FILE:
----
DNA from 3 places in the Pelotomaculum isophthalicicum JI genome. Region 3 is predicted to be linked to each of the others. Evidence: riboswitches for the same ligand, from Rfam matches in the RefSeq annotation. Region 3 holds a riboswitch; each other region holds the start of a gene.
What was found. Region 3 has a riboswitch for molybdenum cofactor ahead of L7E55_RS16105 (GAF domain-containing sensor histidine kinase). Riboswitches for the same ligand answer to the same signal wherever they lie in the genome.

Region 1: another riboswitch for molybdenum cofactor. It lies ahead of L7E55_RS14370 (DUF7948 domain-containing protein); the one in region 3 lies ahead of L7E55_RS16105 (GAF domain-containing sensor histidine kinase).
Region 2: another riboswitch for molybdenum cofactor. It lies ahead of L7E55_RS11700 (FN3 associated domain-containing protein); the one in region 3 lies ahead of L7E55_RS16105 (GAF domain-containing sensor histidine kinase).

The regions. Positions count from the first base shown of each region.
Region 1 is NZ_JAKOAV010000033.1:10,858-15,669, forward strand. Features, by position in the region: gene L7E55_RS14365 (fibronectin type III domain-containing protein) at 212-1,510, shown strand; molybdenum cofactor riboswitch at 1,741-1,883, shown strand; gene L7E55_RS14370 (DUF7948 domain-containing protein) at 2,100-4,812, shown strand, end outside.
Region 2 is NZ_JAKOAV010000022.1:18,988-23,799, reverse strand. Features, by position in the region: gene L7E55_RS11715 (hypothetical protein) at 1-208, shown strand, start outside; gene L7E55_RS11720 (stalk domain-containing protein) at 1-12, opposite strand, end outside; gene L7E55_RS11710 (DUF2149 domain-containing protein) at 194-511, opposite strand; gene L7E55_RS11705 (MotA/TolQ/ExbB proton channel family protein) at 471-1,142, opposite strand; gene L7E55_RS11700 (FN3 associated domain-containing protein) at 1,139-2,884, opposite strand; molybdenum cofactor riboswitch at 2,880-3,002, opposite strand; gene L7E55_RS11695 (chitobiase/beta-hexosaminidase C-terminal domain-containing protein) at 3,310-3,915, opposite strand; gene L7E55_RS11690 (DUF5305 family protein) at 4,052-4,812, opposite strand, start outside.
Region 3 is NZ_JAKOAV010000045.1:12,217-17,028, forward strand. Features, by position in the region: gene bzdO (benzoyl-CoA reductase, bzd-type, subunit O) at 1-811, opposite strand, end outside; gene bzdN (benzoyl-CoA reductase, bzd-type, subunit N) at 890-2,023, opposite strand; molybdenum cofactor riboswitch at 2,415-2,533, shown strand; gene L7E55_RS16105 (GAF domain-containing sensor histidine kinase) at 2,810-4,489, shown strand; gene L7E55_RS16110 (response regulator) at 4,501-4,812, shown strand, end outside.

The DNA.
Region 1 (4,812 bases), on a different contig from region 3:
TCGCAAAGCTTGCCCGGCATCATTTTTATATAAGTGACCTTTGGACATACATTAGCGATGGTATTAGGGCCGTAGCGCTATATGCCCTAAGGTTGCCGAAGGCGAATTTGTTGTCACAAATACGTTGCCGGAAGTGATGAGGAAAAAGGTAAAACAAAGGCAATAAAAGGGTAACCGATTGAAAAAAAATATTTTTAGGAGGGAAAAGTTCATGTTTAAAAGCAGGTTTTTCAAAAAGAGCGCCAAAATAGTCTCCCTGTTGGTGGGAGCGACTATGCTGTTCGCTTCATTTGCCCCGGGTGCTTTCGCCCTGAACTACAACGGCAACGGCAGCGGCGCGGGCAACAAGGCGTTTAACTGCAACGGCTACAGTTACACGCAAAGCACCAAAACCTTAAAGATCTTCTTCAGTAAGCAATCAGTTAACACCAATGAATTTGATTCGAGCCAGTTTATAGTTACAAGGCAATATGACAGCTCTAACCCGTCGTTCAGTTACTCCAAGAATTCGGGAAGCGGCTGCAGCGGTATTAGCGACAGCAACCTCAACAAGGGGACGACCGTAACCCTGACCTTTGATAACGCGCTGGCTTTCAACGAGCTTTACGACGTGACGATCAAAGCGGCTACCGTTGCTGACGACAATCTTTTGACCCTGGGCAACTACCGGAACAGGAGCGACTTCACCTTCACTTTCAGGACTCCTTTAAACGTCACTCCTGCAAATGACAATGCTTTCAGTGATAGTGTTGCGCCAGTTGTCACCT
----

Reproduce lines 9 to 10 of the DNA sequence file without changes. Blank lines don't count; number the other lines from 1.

The DNA.
Region 1 (4,812 bases), on a different contig from region 3: